“We need to get Liam Neeson on side, we need to increase the number of swordfights and we need to make absolutely sure that Death loses”
OK, Ingmar Bergman’s 1957 film, a key work in the cinema of gloom, does seem to end with Max Von Sydow’s Knight being led to oblivion in the company of Death himself. But isn’t this scene something of a supernatural vision? The sequence could, surely, be reasonably compared to Bobby Ewing’s more prosaic, less allegorically driven death in the TV series Dallas. We’ve got past all that postwar existential rot now. So, the Knight is still alive and, having been messed around something rotten, is as mad as hell. Look, Bergman had the makings of an excellent sword-and-sorcery picture on his hands before he mucked it up with unnecessary wittering and too much focus on board games. We need to get Liam Neeson on side – the new, kick-ass Liam; we need to increase the number of swordfights; and, most importantly, this time round we need to make absolutely sure that Death loses. What sort of message did The Seventh Seal have for viewers? Where’s the redemption? Yes, we understand that Orson Welles pioneered absurdly deep focus, sets with visible ceilings and all sorts of other baloney that nobody really cares about. But the film seems insanely confused about the greatness of its own protagonist. He founded an empire, for Pete’s sake.
Anyway, it seems that the cacophonous opera singer played by Dorothy Comingore gave birth some months after leaving Kane and tendered the child for adoption. Somehow, he ended up in Australia and founded a media empire that ultimately took over all the world’s newspapers, most of its satellite TV and a good portion of the international movie business. Unlike Welles, Joel Schumacher, director of Batman & Robin, will bring out the warmth of his protagonist. It will have a happy ending with the hero being celebrated at an official UK enquiry convened to celebrate the integrity of the press. Alfred Hitchcock finally got it right with Dial M for Murder. In that film, he demonstrated that the key to a fine thriller is not the careful maintenance of tension or the withholding of vital plot points; it is, rather, the promiscuous use of 3D. Forget the shower scene in Psycho. Remember that bit in Dial M when Grace Kelly stuck her hand right down the camera lens. That’s proper film-making.
Undoubtedly, the greatest error in Hitchcock’s career was his decision not to use 3D for Vertigo. It’s made for the process. Weird things are forever flying madly at the lucky, confused viewer. The good news is that Scottie, the hero of the piece, doesn’t die at the end. So, he can happily spend Part Two dangling from cranes, grasping the undercarriage of helicopters and evading giant robots from the centre of the Earth. To appeal to the younger demographic, we may have to drag the detective back from retirement age. Channing Tatum sounds about right. Now, here’s an idea that really sits up and demands attention. It’s about time the industry made a serious attempt to unite the highbrow and the mainstream. Sergei Eisenstein’s silent “classic” has a great deal going for it. There are quite a few action sequences. The Russian had clearly learned from Brian de Palma and knew to employ lots of tricksy montage shots. But, like so many supposed great films, Battleship Potemkin is really missing out on the alien factor. What about a combined sequel: a film that blends the best of Peter Berg’s 2012 entertainment and that 1925 exercise in leftist propaganda? Now we’re talking. Rather than depressing the audience by mutinying, the crew of the Russian vessel band together to repel an invasion by snake people from Alpha Centauri. Aside from anything else, it will make life easier for film students. Forget rotting food and smashed spectacles. That tutorial can now discuss massive explosions and computer-generated flying saucers. Terrence Malick really missed a trick when he made his contemplative 1978 film about miserable people harvesting wheat in the dark. We’re not just talking about the disappointingly drab attack by blood-thirsty locusts (though Roland Emmerich would surely have made something tasty of that sequence). The original featured two of the great shag-happy stars of the era: Richard Gere (priapic in An Officer an a Gentleman) and Brooke Adams (at the rumpy pumpy in Lace). And they play lovers who, for most of the picture, make like brother and sister. Saucy! Days of Heaven should have had more moisture than Waterworld and more grunting than Quest for Fire. We need the Brooke Adams character to get involved in some proper, undiluted incest action. And, of course, we need the gunfights to start a great deal earlier. Malick can only direct if, after only peppering Tree of Life with dinosaurs, he promises to introduce the giant lizards into every second scene. Serious cinema offers so many possibilities for outrageous, unnecessary sequels. What about a follow-up to 2001: A Space Odyssey involving a search for the missing spaceship? How about a sequel to Chinatown involving, erm, oil instead of water? We could maybe engineer a musical reworking of Fellini’s 8½ called, maybe, Nine. The notion of The Godfather Part III is, perhaps, too silly to contemplate. Hang on. Apparently, all these things have actually come to pass. This smartass feature really has no reason to exist.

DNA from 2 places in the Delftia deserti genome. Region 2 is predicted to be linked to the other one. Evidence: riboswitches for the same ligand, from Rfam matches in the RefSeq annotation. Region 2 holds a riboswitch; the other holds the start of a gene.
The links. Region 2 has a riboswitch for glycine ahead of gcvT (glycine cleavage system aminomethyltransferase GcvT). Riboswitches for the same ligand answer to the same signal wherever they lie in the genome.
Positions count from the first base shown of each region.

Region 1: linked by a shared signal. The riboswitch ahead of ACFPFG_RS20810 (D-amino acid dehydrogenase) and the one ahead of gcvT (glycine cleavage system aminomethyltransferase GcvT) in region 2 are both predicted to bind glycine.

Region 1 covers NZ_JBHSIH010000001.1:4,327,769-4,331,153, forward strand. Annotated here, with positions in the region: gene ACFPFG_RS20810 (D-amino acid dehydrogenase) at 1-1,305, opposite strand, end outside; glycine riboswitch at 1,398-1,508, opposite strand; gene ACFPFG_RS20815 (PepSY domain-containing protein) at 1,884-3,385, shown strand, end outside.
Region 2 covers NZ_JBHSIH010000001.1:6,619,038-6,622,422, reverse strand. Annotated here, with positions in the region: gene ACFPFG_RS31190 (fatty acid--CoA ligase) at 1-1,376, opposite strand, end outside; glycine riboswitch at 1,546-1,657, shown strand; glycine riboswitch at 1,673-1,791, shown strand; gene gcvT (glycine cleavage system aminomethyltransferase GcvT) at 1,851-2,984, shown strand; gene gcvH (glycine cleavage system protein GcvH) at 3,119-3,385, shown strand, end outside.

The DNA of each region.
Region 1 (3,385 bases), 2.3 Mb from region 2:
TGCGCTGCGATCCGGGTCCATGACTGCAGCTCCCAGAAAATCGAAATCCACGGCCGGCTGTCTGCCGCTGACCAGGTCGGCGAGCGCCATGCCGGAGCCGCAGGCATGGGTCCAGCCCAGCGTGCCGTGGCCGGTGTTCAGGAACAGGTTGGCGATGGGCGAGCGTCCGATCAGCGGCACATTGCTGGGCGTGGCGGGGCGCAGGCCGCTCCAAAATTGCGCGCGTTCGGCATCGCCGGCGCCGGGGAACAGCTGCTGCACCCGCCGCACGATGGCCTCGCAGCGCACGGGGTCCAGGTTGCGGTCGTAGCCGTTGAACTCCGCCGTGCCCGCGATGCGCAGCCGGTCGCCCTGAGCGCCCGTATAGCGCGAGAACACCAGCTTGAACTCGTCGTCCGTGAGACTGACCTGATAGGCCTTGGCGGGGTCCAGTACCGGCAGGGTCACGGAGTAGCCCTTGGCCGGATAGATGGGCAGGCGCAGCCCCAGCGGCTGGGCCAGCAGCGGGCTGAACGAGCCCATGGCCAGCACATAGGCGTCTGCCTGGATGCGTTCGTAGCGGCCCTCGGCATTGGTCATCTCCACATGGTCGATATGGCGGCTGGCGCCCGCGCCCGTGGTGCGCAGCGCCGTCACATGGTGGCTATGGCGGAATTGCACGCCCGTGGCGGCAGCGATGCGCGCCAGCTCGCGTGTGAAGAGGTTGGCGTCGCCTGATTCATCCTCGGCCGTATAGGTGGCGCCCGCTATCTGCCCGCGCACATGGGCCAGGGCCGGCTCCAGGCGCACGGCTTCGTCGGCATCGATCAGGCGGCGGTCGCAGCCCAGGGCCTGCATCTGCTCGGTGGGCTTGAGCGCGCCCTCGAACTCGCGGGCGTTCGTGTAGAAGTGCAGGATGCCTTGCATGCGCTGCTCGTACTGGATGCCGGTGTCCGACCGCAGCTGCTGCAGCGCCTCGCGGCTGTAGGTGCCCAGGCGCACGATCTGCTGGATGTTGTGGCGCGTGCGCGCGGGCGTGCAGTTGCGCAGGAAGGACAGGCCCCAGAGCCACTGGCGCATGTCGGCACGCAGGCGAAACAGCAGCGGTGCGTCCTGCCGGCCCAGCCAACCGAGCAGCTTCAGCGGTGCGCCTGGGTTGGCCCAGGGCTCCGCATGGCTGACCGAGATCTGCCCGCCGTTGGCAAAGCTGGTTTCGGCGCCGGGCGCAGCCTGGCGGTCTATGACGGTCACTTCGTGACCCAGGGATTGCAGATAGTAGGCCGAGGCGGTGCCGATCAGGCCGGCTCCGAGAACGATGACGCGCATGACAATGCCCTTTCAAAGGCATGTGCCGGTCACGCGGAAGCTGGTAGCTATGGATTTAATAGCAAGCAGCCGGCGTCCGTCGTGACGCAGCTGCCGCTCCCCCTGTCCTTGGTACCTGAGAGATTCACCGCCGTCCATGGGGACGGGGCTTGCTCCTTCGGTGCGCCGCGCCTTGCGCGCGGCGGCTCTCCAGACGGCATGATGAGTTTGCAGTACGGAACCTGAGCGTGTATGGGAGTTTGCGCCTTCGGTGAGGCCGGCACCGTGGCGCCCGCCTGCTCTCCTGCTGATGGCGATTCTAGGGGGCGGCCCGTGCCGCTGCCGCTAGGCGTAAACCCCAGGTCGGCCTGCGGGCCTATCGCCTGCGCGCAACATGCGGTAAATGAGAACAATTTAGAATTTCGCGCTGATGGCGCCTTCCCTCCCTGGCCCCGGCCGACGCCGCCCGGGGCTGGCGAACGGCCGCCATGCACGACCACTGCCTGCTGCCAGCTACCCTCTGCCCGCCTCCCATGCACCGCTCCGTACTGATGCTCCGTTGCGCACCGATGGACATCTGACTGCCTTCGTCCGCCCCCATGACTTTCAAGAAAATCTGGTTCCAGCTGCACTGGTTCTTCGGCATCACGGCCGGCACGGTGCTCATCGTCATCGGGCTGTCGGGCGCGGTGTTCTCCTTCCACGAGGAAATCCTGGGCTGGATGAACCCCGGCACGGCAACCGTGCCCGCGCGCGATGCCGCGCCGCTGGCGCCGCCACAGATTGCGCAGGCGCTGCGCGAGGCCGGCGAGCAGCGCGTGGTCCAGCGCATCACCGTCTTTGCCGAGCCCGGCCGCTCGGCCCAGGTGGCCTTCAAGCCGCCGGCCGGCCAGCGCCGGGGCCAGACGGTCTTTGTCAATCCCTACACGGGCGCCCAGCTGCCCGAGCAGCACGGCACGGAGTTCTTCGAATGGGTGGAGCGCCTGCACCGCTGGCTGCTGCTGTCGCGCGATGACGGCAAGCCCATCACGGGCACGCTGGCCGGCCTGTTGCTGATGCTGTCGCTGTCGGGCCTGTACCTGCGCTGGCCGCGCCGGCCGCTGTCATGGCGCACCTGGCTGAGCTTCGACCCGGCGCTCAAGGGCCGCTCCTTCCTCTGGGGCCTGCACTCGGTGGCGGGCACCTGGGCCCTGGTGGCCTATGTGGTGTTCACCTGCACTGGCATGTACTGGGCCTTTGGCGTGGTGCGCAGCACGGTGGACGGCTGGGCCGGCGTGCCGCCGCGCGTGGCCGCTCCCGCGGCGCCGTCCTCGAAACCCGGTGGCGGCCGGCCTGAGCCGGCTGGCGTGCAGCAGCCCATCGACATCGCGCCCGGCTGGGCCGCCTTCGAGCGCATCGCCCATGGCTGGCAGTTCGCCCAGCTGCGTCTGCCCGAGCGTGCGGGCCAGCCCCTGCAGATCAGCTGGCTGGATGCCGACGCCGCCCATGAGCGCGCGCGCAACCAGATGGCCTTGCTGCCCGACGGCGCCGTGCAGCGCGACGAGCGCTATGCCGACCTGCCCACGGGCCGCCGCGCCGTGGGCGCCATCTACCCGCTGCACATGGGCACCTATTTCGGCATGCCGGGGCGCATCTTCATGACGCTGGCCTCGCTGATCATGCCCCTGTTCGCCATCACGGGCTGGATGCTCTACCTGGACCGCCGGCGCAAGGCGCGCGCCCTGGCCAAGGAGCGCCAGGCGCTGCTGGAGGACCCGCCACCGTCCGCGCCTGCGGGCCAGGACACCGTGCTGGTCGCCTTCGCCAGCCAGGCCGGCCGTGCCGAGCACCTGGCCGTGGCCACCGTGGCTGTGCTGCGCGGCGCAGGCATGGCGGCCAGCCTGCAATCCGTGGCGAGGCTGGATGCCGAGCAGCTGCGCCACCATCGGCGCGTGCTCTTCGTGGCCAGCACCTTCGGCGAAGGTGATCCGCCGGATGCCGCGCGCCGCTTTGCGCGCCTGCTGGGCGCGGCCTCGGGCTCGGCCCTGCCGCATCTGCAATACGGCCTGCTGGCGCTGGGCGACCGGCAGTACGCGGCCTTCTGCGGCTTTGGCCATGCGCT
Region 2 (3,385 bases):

Knight moves: The Eighth